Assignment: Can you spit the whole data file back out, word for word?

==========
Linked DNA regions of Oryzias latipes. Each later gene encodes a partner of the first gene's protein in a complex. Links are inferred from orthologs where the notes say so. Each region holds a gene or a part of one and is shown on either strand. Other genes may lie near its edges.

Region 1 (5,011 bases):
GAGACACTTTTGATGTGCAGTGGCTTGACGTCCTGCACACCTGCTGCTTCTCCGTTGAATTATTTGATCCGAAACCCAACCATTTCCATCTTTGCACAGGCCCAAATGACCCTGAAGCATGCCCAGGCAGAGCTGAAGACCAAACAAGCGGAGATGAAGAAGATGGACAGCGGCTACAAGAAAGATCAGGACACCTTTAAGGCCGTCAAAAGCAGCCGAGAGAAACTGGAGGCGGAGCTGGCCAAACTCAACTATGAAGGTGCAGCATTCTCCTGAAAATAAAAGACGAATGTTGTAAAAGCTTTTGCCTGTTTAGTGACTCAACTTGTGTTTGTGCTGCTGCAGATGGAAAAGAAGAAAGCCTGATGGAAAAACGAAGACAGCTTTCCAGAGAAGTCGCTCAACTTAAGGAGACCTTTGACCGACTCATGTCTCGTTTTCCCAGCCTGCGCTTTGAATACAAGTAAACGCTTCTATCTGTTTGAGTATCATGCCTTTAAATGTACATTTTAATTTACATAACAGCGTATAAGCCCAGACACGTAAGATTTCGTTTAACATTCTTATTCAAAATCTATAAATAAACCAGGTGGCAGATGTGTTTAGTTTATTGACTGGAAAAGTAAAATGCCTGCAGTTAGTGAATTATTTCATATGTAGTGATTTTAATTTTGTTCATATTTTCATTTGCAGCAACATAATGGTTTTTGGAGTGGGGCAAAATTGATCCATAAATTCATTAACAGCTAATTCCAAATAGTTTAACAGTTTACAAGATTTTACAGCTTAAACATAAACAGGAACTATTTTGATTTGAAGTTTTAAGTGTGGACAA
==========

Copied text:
Linked DNA regions of Oryzias latipes. Each later gene encodes a partner of the first gene's protein in a complex. Links are inferred from orthologs where the notes say so. Each region holds a gene or a part of one and is shown on either strand. Other genes may lie near its edges.

Region 1 (5,011 bases):
GAGACACTTTTGATGTGCAGTGGCTTGACGTCCTGCACACCTGCTGCTTCTCCGTTGAATTATTTGATCCGAAACCCAACCATTTCCATCTTTGCACAGGCCCAAATGACCCTGAAGCATGCCCAGGCAGAGCTGAAGACCAAACAAGCGGAGATGAAGAAGATGGACAGCGGCTACAAGAAAGATCAGGACACCTTTAAGGCCGTCAAAAGCAGCCGAGAGAAACTGGAGGCGGAGCTGGCCAAACTCAACTATGAAGGTGCAGCATTCTCCTGAAAATAAAAGACGAATGTTGTAAAAGCTTTTGCCTGTTTAGTGACTCAACTTGTGTTTGTGCTGCTGCAGATGGAAAAGAAGAAAGCCTGATGGAAAAACGAAGACAGCTTTCCAGAGAAGTCGCTCAACTTAAGGAGACCTTTGACCGACTCATGTCTCGTTTTCCCAGCCTGCGCTTTGAATACAAGTAAACGCTTCTATCTGTTTGAGTATCATGCCTTTAAATGTACATTTTAATTTACATAACAGCGTATAAGCCCAGACACGTAAGATTTCGTTTAACATTCTTATTCAAAATCTATAAATAAACCAGGTGGCAGATGTGTTTAGTTTATTGACTGGAAAAGTAAAATGCCTGCAGTTAGTGAATTATTTCATATGTAGTGATTTTAATTTTGTTCATATTTTCATTTGCAGCAACATAATGGTTTTTGGAGTGGGGCAAAATTGATCCATAAATTCATTAACAGCTAATTCCAAATAGTTTAACAGTTTACAAGATTTTACAGCTTAAACATAAACAGGAACTATTTTGATTTGAAGTTTTAAGTGTGGACAA